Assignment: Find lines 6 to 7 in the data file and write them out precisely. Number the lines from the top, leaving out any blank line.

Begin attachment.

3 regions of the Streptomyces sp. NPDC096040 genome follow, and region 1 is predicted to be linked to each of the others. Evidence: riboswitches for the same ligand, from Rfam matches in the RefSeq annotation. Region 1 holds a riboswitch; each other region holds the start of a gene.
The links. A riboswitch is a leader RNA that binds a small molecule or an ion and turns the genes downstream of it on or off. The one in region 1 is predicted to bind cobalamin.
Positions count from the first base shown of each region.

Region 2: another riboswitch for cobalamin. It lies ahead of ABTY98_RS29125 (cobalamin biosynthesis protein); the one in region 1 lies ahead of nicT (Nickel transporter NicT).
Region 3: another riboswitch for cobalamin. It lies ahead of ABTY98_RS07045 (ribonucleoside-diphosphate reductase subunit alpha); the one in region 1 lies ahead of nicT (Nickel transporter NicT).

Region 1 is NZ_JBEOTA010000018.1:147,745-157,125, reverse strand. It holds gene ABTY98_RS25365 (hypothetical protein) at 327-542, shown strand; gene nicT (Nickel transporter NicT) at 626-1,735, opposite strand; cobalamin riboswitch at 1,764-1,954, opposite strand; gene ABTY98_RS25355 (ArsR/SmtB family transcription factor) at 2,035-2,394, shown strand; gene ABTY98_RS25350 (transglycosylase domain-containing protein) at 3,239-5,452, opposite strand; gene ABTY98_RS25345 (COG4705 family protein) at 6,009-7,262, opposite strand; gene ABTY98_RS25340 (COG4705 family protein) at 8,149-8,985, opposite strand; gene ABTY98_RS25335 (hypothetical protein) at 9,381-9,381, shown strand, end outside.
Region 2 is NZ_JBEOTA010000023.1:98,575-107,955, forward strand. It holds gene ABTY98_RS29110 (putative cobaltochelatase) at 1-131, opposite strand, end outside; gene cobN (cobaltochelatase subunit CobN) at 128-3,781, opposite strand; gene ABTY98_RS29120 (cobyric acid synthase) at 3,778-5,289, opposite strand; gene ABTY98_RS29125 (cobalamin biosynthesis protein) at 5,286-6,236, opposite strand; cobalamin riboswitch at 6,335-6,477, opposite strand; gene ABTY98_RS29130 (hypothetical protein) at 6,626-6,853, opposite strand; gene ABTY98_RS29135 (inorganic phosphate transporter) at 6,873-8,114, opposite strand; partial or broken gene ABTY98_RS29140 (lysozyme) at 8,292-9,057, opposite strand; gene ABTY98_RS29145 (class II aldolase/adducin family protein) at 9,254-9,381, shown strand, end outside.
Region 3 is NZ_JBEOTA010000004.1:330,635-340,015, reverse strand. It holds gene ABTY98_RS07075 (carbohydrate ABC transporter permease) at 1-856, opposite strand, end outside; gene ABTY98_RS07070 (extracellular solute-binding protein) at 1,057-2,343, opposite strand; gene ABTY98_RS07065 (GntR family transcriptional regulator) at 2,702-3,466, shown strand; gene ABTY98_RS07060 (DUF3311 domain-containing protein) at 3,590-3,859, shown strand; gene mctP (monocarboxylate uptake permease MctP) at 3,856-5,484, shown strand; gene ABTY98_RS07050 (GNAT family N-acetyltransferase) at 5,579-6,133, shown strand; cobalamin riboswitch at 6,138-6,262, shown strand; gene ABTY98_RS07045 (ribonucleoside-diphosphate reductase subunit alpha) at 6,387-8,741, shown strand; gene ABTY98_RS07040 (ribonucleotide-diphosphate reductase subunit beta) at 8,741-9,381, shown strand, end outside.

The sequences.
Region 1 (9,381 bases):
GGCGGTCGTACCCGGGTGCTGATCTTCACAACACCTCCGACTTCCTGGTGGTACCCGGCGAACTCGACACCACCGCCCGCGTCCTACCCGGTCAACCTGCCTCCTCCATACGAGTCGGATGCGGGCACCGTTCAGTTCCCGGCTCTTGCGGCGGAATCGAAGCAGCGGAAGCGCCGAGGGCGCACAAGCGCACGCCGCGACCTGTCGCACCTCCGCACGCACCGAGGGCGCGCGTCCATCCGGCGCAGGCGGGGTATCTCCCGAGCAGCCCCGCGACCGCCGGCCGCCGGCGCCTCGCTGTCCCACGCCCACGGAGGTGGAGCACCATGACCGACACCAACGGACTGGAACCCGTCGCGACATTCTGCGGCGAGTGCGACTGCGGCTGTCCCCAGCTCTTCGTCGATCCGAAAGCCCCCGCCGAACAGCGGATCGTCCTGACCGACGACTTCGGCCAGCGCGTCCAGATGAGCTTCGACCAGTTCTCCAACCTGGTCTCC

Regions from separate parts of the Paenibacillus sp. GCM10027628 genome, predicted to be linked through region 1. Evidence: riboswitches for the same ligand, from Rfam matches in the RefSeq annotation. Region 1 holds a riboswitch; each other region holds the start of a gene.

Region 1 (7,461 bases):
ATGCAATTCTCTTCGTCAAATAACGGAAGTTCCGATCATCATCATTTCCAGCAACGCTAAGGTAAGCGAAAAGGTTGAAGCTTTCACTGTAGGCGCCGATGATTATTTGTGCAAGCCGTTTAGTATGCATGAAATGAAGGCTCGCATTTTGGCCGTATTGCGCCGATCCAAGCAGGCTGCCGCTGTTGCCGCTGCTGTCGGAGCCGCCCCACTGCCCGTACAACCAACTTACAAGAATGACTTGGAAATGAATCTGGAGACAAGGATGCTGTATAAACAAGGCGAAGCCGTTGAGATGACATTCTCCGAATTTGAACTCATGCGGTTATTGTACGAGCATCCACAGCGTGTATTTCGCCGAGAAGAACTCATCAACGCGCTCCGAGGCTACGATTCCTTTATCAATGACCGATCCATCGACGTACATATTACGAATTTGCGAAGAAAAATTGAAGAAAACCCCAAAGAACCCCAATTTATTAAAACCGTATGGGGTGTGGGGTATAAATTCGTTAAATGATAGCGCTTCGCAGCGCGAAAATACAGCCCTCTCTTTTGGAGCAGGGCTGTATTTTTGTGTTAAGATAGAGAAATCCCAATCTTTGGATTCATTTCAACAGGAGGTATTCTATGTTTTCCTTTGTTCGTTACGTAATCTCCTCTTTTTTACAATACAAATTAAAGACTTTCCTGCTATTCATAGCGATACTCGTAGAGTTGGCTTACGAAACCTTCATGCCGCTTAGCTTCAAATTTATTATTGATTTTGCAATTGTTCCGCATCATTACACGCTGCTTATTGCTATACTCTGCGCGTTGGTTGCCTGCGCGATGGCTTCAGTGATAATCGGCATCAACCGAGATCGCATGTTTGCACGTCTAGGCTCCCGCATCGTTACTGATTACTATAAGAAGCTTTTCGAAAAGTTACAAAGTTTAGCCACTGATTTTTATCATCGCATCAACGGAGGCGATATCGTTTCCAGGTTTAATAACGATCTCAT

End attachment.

Region 1 is NZ_JBEOTA010000018.1:147,745-157,125, reverse strand. It holds gene ABTY98_RS25365 (hypothetical protein) at 327-542, shown strand; gene nicT (Nickel transporter NicT) at 626-1,735, opposite strand; cobalamin riboswitch at 1,764-1,954, opposite strand; gene ABTY98_RS25355 (ArsR/SmtB family transcription factor) at 2,035-2,394, shown strand; gene ABTY98_RS25350 (transglycosylase domain-containing protein) at 3,239-5,452, opposite strand; gene ABTY98_RS25345 (COG4705 family protein) at 6,009-7,262, opposite strand; gene ABTY98_RS25340 (COG4705 family protein) at 8,149-8,985, opposite strand; gene ABTY98_RS25335 (hypothetical protein) at 9,381-9,381, shown strand, end outside.
Region 2 is NZ_JBEOTA010000023.1:98,575-107,955, forward strand. It holds gene ABTY98_RS29110 (putative cobaltochelatase) at 1-131, opposite strand, end outside; gene cobN (cobaltochelatase subunit CobN) at 128-3,781, opposite strand; gene ABTY98_RS29120 (cobyric acid synthase) at 3,778-5,289, opposite strand; gene ABTY98_RS29125 (cobalamin biosynthesis protein) at 5,286-6,236, opposite strand; cobalamin riboswitch at 6,335-6,477, opposite strand; gene ABTY98_RS29130 (hypothetical protein) at 6,626-6,853, opposite strand; gene ABTY98_RS29135 (inorganic phosphate transporter) at 6,873-8,114, opposite strand; partial or broken gene ABTY98_RS29140 (lysozyme) at 8,292-9,057, opposite strand; gene ABTY98_RS29145 (class II aldolase/adducin family protein) at 9,254-9,381, shown strand, end outside.